FIG. 4 illustrates the carrier and formed electrode in a partially wrapped condition prior to its application to a nerve bundle;

FIG. 5 is a isometric view illustrating application of the carrier and formed electrode to a nerve bundle and the further securance of an electrical lead to the electrode contact thereof;

FIG. 6 is a top plan view of a first modification of the peripheral nerve electrode with the electrode shown in its opened, flattened condition;

FIG. 7 illustrates the FIG. 6 electrode in its closed position as it would appear wrapped around a nerve bundle;

FIGS. 8 and 9 are views similar to FIGS. 6 and 7, respectively, but illustrate a second modification of a peripheral nerve electrode;

FIGS. 10 and 11 are views similar to FIGS. 6 and 7, respectively, but illustrate a third modification of the peripheral nerve electrode;

FIGS. 12 and 13 are views similar to FIGS. 6 and 7, respectively, but illustrate a fourth modification of the peripheral nerve electrode; and

FIGS. 14 and 15 are views similar to FIGS. 6 and 7, but illustrate a fifth modification of the peripheral nerve electrode.

DESCRIPTION OF THE PREFERRED EMBODIMENT

FIGS. 1-5 sequentially illustrate a method for forming a peripheral nerve electrode 20 and surgically implanting the electrode around a nerve (nerve bundle) N. As shown in FIG. 5, the electrode comprises a substrate or carrier 21 having an electrode contact 22 secured therein for the purpose of selectively stimulating the nerve. The electrode contact is welded at 23 to an electrical lead 24, adapted for connection to a receiver (not shown) implanted on a patient in a manner described in above referenced U.S. Pat. Nos. 4,585,005; 4,607,639; and 4,739,764.

In carrying forth the method steps for making electrode 20, a cylindrical tube 21' shown in FIG. 1 is held in a suitable fixture (not shown) and then formed with cuts 25 and further cuts to remove a truncated portion at each end of the tube. The tube, forming carrier 21, may be composed of any suitable biocompatible and dielectric material commonly used for this purpose. For example, the material may constitute Silastic which is a composition in physical character comparable to milled and compounded rubber prior to vulcanization, but containing organosilicon polymers.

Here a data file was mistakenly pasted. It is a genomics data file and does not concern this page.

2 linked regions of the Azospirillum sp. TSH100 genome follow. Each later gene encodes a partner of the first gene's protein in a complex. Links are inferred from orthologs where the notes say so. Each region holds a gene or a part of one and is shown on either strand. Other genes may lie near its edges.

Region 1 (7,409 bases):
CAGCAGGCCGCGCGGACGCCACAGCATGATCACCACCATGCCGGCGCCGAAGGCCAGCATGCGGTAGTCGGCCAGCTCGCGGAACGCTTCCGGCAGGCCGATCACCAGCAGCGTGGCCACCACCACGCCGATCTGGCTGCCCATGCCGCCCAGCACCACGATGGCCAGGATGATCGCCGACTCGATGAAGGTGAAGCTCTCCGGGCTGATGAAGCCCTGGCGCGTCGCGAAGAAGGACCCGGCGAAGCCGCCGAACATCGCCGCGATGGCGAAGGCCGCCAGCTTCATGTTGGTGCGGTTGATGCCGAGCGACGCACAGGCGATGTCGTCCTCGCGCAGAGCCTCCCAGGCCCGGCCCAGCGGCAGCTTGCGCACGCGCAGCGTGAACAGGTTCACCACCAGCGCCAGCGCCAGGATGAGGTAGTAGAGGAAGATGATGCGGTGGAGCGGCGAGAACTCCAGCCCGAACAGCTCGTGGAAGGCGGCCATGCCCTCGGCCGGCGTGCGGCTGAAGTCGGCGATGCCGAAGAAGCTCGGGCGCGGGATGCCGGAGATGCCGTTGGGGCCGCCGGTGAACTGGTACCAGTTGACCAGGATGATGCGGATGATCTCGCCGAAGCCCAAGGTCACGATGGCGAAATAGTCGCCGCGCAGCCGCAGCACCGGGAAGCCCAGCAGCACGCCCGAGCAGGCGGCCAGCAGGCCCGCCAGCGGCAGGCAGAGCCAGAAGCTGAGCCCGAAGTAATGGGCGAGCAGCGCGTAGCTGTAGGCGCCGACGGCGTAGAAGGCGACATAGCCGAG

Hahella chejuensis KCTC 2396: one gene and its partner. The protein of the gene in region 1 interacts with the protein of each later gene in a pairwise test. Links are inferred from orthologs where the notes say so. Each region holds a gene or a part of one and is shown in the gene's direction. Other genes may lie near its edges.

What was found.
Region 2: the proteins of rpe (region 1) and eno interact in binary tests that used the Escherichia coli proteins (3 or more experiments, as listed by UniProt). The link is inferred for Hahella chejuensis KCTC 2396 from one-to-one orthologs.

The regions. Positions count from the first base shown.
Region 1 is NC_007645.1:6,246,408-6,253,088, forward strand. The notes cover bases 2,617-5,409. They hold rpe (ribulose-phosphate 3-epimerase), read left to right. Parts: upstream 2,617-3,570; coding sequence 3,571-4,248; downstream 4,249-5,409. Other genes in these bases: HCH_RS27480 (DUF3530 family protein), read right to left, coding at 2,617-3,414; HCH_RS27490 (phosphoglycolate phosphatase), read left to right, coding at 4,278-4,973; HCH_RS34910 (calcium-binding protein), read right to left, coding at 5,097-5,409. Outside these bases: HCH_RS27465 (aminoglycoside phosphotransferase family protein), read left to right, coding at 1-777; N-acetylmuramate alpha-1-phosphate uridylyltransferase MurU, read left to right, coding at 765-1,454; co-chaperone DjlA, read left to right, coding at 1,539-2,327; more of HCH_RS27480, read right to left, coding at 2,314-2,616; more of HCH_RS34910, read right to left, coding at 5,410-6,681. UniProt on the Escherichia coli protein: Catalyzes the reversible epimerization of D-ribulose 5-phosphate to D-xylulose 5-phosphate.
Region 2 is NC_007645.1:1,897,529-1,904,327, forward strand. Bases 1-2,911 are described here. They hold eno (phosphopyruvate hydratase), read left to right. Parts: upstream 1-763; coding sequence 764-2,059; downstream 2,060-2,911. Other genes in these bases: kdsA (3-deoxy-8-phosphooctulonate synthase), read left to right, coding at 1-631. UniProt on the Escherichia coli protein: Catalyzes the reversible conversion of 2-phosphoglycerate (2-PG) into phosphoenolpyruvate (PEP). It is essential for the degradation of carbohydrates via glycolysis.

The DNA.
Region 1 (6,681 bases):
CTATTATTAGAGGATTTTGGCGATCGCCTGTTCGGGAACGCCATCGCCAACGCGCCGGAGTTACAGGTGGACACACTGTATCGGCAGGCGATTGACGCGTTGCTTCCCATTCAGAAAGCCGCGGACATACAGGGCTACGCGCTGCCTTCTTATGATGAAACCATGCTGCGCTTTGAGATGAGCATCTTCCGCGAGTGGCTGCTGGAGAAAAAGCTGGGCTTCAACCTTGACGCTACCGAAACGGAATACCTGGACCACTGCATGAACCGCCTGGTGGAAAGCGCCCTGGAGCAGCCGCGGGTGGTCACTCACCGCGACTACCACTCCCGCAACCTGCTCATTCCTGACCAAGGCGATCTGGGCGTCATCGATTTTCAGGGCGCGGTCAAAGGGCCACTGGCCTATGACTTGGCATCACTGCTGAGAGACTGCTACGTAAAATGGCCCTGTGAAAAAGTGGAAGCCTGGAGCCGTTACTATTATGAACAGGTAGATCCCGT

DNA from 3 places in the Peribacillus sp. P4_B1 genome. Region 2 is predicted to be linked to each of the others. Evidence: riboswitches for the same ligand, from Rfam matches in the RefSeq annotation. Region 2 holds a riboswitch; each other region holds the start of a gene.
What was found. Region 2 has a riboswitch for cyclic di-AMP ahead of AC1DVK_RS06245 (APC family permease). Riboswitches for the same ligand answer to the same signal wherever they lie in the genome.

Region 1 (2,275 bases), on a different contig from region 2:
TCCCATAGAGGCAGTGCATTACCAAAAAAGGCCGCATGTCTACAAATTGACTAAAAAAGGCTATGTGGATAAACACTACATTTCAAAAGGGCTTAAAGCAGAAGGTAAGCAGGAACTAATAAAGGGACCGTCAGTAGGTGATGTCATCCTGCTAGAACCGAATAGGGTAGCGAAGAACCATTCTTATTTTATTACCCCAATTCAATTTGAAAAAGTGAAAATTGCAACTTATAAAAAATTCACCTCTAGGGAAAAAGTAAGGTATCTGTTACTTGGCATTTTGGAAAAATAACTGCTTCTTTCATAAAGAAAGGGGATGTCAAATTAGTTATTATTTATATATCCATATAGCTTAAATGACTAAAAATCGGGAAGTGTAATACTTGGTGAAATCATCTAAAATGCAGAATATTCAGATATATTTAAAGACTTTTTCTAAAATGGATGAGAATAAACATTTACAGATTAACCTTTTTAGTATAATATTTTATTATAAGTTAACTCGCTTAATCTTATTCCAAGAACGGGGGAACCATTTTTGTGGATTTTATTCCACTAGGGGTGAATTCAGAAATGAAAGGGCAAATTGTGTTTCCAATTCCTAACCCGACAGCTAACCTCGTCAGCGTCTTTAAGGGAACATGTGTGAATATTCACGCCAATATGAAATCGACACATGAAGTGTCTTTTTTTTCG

Carriers or substrates fabricated from this material are serviceable from -73° to +160° C., retain good physical and dielectric properties when placed in a patient, exhibit excellent resistance to compression set, weathering, and corona. In addition, thermal conductivity of this material is high and water absorption is low. When cut in tube form, as illustrated in FIG. 1, the Silastic material will also exhibit physical properties (flexibility, modulus of elasticity, etc.) whereby the tube, when cut and flattened to its FIG. 3 condition will exhibit sufficient "memory" to automatically reassume its cylindrical configuration illustrated in FIG. 5.

Referring to FIG. 3, after the tube has been cut it is flattened and preferably held by two or more clamps 26 for securance of electrode contact 22 thereto. The electrode contact is preferably composed of a standard platinum-irridium alloy that is innocuous to living tissue, but yet delivers electrical current at an acceptable level to stimulate a target nerve. The electrode contact may be preformed into a standard ribbon or wire configuration or may comprise a plurality of interconnected button electrode contacts, described more fully hereinafter with reference to the embodiments illustrated in FIGS. 12-15.

As shown in FIG. 3, flattened carrier 21 is formable above a longitudinal wrapping axis X of the electrode from its illustrated opened position to its closed position illustrated in FIG. 5, encircling nerve N. In its opened position, main body portion 27 is defined by a pair of opposite end edges 29 and parallel side edges 30 intersecting the end edges. Each flap portion 28 is defined by a pair of parallel side edges 31 and 32 each defining an acute angle "a" relative to a respective edge 30, shown as an approximating 60°.

Each outer side edge 32 and intersecting edge 29 are defined when a respective truncated end portion of tube 21' is cut-off the tube. Parallel distal edge 33 of flap portion 28 are preferably disposed in parallel relationship relative to wrapping axis X of the carrier.